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‘Bizarre’ string of plant thefts has Canadian gardeners beefing up security – National | Globalnews.ca

A string of recent “bizarre” plant thefts has some garden owners on edge in Canada as they look to increase security.

Thieves – some caught on camera – have dug up plants and flowers from front lawns and also gone after trees, shrubs, soil and vegetables grown in community garden centres.

In Barrie, Ont., police received a couple of complaints in June, with one theft involving two plants valued at over $100 stolen from the porch of a home in the north end of the city, said Peter Leon, corporate communication co-ordinator of the Barrie Police Service (BPS).

Two days later, some 20 Irish flowers were dug out from the garden of another home.

“It’s kind of a bizarre type of theft that we’re seeing,” Leon told Global News.

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“This is something we haven’t seen very much of certainly in our city. It’s certainly not a trend in any which way, but it’s disturbing enough.”

Meanwhile, Sheridan Nurseries, which has garden centres across Ontario, is reporting a growing number of thefts, including that of smaller houseplants.

“We have seen an increase this year – as recently as this weekend we had a number of hydrangeas stolen from one of our garden centres along with some soil,” said Victoria Mulvale, director of marketing at Sheridan Nurseries.


Hanging baskets are the most commonly stolen item at the Hunters Garden Centre in British Columbia.


Photo courtesy of Hunters Garden Centre

Stealing plants is a criminal offence that can carry a fine and a maximum penalty of up to two years in prison, Leon said.

Besides the financial loss incurred and disappointment of losing something they nurtured, garden owners say they are feeling unsafe and are looking at ways to deter invaders.

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“I think every community garden in this country experienced some level of theft to their gardens,” said Julia Hinman, chair of the Inglewood Community Garden in Calgary.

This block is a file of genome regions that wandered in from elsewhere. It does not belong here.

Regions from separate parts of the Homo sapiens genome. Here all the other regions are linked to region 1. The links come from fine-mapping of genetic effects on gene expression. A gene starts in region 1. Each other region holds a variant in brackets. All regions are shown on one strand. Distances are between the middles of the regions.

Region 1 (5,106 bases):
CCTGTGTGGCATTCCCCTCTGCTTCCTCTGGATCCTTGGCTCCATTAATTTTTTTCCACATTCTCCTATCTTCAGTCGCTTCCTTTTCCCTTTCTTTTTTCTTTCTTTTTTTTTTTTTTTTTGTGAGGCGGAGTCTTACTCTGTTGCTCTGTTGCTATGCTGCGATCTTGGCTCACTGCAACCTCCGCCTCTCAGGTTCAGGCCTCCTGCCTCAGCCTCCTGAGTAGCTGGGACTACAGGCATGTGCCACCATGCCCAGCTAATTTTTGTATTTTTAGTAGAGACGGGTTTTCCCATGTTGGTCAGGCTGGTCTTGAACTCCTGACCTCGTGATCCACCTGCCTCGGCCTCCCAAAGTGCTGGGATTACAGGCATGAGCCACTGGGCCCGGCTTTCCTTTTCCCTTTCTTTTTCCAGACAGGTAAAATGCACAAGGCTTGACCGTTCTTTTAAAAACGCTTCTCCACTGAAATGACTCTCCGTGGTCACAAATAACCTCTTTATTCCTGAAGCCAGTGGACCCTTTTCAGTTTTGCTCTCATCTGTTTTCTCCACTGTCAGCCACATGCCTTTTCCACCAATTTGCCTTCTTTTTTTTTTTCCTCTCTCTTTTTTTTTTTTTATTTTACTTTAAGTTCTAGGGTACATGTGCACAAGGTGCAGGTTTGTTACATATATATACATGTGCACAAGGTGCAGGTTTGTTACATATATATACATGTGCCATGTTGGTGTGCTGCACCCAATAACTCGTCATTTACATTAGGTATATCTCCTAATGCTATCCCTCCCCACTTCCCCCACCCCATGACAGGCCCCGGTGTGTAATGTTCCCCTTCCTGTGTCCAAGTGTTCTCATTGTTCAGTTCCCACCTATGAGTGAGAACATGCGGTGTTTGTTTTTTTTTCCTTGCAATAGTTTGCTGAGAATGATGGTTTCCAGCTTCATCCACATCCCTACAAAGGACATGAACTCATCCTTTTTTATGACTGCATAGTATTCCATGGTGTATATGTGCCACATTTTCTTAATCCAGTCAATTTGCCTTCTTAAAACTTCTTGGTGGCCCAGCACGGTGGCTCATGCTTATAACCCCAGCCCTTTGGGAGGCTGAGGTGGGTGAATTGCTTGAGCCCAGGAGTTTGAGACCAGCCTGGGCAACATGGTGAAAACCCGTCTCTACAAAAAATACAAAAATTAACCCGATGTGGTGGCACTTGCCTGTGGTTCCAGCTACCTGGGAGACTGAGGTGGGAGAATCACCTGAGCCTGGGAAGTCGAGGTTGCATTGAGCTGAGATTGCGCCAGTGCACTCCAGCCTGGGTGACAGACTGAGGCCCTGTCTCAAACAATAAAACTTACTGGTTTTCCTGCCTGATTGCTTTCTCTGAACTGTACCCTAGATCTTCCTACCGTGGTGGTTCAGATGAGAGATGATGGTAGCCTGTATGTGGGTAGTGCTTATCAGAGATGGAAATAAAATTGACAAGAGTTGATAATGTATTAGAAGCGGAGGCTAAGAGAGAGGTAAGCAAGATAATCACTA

“We come in here feeling that this should be a safe place for us, a respite from the world around us and other people come in here and do things … take things that don’t belong to them and your space is invaded,” she told Global News in a phone interview.


Pallet garden growing vegetables and flowers.


Photo credit: Mary Salvani/Inglewood Community Garden

Hunters Garden Centre is a family business that has been running in British Columbia for 70 years.

The nursery has seen a wide variety of things stolen over the years, from hanging baskets, plants and trees to shrubs and soil.

Packages of seeds are of one their most stolen items and Christmas trees the costliest, said Miles Hunter, general manager and owner of Hunters Garden Centre.

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Just last month, someone snagged four planters holding pink petunias that were hung up for aesthetic purposes – not for sale – on the windows at the front of the store. They were worth at least $400, said Hunter.

“It hurts us all, as we say, because we end up having to increase the price of our products to make up for the loss from theft,” he told Global News in a phone interview.